Judge will rule on celebrity hunter case by the end of July
06/28/2013 7:00 PM
06/28/2013 7:00 PM
A federal judge in Kansas City, Kan., said Friday that he would rule by the end of July on the government’s request to have celebrity Tennessee hunter William “Spook” Spann jailed for violating terms of a plea agreement that banned him from hunting for six months.
Spann, 50, is accused of participating in hunting activities on his property in Dickson, Tenn., during turkey season this spring and spreading bait to lure the birds, a violation of Tennessee hunting regulations. Prosecutors have asked U.S. Magistrate Judge James P. O’Hara to revoke Spann’s probation and force him to spend 90 days behind bars.
In November, Spann pleaded guilty to one count of transporting unlawfully taken wildlife across state lines in violation of the federal Lacey Act, and he was sentenced in February to three years of probation. In addition to paying a $10,000 fine and $10,000 in restitution, he was ordered not to hunt anywhere in the U.S. for six months and not to violate any hunting laws.
That case arose from a 2007 incident in which Spann killed a deer in Stafford County, Kan., on land adjacent to property he owns. Because he had purchased a nonresident deer permit that allowed him to hunt only on his own property, he violated Kansas law when he shot the deer on neighboring land.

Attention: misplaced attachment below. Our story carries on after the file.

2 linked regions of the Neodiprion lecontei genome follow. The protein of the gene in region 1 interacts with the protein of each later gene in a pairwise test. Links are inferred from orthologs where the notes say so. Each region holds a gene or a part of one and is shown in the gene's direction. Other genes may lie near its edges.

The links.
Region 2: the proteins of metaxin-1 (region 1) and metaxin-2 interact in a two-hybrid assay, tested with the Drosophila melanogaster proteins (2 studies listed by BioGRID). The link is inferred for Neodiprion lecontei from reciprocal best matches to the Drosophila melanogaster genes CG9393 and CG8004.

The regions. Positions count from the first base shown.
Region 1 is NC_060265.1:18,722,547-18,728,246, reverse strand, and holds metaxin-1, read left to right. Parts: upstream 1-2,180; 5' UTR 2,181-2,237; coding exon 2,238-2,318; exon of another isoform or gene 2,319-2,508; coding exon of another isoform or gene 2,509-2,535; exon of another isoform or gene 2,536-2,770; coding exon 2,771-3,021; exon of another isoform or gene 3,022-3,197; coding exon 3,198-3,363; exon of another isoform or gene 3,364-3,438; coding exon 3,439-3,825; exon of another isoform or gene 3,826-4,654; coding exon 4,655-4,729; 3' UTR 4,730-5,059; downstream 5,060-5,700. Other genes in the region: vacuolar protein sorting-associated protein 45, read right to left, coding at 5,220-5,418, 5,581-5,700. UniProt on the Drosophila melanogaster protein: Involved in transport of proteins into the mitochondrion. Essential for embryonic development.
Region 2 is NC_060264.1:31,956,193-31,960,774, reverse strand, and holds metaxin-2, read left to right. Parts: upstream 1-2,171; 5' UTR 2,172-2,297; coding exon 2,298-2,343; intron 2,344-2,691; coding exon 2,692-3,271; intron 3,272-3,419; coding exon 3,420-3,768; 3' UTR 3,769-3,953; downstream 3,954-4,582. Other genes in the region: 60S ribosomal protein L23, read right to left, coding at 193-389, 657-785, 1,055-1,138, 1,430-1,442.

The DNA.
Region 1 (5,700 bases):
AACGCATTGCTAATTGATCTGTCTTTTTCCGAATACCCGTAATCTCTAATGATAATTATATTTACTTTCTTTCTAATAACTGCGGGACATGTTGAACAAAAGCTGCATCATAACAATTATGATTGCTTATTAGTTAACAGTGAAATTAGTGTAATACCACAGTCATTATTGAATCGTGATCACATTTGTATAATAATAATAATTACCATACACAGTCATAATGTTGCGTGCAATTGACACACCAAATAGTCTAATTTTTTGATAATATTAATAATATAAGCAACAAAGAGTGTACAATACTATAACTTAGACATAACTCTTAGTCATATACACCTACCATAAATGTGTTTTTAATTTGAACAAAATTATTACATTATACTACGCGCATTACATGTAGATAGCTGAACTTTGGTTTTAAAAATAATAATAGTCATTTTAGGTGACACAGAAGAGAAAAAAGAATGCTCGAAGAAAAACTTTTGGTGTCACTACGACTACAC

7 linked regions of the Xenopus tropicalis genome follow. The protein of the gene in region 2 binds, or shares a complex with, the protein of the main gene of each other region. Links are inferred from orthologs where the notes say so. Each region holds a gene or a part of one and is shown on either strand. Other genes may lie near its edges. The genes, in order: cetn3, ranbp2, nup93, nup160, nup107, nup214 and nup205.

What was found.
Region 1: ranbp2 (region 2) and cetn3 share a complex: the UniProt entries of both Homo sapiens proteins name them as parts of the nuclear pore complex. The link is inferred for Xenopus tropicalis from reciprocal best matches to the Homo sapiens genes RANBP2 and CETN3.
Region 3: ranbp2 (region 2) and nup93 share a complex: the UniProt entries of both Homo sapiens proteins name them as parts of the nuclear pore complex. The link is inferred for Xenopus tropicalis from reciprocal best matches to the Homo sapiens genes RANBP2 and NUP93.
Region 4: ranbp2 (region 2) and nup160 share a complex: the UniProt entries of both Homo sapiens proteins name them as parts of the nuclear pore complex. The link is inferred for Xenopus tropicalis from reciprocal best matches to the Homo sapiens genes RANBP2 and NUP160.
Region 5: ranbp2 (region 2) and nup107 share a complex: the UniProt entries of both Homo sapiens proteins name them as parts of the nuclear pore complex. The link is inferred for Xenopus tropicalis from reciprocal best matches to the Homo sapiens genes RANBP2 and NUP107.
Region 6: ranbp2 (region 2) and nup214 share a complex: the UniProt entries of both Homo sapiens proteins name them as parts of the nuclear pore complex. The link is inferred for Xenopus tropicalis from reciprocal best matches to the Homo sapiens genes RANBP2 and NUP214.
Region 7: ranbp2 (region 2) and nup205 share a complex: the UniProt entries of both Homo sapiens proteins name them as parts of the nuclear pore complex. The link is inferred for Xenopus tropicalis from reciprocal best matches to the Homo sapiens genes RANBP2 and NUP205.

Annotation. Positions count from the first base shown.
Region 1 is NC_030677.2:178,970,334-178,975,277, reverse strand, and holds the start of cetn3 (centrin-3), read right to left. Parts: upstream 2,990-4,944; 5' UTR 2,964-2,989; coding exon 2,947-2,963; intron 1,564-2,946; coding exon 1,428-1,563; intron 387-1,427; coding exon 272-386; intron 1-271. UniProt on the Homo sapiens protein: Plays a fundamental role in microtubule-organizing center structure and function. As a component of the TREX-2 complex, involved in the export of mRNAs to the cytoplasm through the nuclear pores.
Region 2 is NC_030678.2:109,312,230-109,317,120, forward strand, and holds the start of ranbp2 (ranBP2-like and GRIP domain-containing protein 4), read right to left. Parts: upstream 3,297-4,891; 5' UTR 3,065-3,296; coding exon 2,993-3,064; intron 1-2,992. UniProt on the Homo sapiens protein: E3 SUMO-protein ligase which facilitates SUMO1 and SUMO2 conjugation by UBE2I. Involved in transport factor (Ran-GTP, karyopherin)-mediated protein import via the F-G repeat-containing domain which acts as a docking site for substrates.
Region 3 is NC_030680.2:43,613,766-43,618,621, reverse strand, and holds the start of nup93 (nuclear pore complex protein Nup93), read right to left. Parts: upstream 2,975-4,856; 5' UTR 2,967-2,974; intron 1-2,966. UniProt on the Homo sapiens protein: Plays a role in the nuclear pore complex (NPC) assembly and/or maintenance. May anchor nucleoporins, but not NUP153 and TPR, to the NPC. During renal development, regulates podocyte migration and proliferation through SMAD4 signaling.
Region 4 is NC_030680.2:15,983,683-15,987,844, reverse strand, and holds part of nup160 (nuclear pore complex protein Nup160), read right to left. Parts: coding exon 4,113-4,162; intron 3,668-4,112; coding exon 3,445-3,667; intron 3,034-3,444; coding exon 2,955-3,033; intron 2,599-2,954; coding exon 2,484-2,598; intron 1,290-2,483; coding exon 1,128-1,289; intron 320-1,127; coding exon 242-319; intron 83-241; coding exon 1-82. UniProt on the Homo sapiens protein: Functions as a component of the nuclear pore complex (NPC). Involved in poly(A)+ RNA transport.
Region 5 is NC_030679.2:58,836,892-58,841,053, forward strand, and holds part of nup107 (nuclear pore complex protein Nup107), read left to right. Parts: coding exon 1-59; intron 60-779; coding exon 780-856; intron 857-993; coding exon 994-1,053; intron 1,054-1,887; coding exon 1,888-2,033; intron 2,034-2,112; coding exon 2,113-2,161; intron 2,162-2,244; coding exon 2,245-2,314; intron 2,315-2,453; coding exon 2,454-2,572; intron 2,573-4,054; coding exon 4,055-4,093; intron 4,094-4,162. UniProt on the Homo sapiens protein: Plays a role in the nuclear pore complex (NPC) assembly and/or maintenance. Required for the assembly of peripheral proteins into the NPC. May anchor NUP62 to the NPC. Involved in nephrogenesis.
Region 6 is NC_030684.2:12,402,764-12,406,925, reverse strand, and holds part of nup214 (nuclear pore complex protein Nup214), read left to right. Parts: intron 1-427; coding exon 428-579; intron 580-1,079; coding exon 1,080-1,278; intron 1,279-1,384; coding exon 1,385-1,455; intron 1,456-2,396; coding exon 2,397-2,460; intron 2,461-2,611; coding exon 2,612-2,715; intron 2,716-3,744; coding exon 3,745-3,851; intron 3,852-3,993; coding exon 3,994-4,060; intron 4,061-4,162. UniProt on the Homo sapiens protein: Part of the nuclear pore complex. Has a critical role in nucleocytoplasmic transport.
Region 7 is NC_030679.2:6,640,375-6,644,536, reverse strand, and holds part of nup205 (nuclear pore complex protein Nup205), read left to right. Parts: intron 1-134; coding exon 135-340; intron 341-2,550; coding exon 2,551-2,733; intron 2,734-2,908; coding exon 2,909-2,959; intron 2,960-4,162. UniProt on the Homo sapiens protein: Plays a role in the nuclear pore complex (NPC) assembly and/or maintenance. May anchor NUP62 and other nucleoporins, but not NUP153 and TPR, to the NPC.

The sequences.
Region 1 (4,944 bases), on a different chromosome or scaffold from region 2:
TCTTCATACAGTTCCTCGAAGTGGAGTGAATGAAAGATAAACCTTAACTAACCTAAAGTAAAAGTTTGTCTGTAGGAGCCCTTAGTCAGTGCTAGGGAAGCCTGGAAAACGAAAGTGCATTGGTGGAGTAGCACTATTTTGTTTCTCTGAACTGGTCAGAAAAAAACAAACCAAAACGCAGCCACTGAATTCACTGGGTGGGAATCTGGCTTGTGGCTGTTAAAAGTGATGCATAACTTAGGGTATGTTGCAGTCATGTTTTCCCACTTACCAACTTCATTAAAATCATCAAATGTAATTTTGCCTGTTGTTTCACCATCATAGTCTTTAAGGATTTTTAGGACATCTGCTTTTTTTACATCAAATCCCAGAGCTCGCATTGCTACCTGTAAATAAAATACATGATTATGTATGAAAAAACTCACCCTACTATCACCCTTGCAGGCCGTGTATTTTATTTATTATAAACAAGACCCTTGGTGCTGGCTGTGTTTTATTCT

He then violated federal law when he transported the antlers across state lines to Tennessee. Federal agents executed a search warrant at his house on Jan. 25, 2011 — more than three years after the Kansas hunt — and seized the antlers.
Spann contends he did not violate the six-month ban on hunting.
He testified Friday that hidden camera footage does not show him spreading “scratch grain” around his property as authorities claimed, but instead shows him placing mineral licks on the ground, which are good for wildlife.
He also testified that he didn’t think he was violating probation when he led guests — including starting Tennessee Titans quarterback Jake Locker, backup quarterback Rusty Smith, running back Jerious Norwood and members of the country band Bush Hawg — around his property while they hunted in the spring.
He acknowledged setting up a decoy for Locker and Smith, saying it was broken and they wouldn’t have known how to do it right, but he didn’t think that was hunting.
“I never considered anything outside of carrying a weapon and shooting something was hunting,” he said. “Had I been told that, there’s no way I would have been out there.”
Spann has a hunting show, “Spook Nation,” on the Pursuit Channel and is frequently featured in wildlife articles because of his reputation as a big-game trophy hunter. He testified Friday that he loses money as a professional hunter and that he has to pay the Pursuit Channel to air his footage.
Tennessee wildlife officials began investigating claims that Spann illegally placed bait on his property too close to turkey hunting season, which is a misdemeanor, after his former cameraman tipped them off in late March.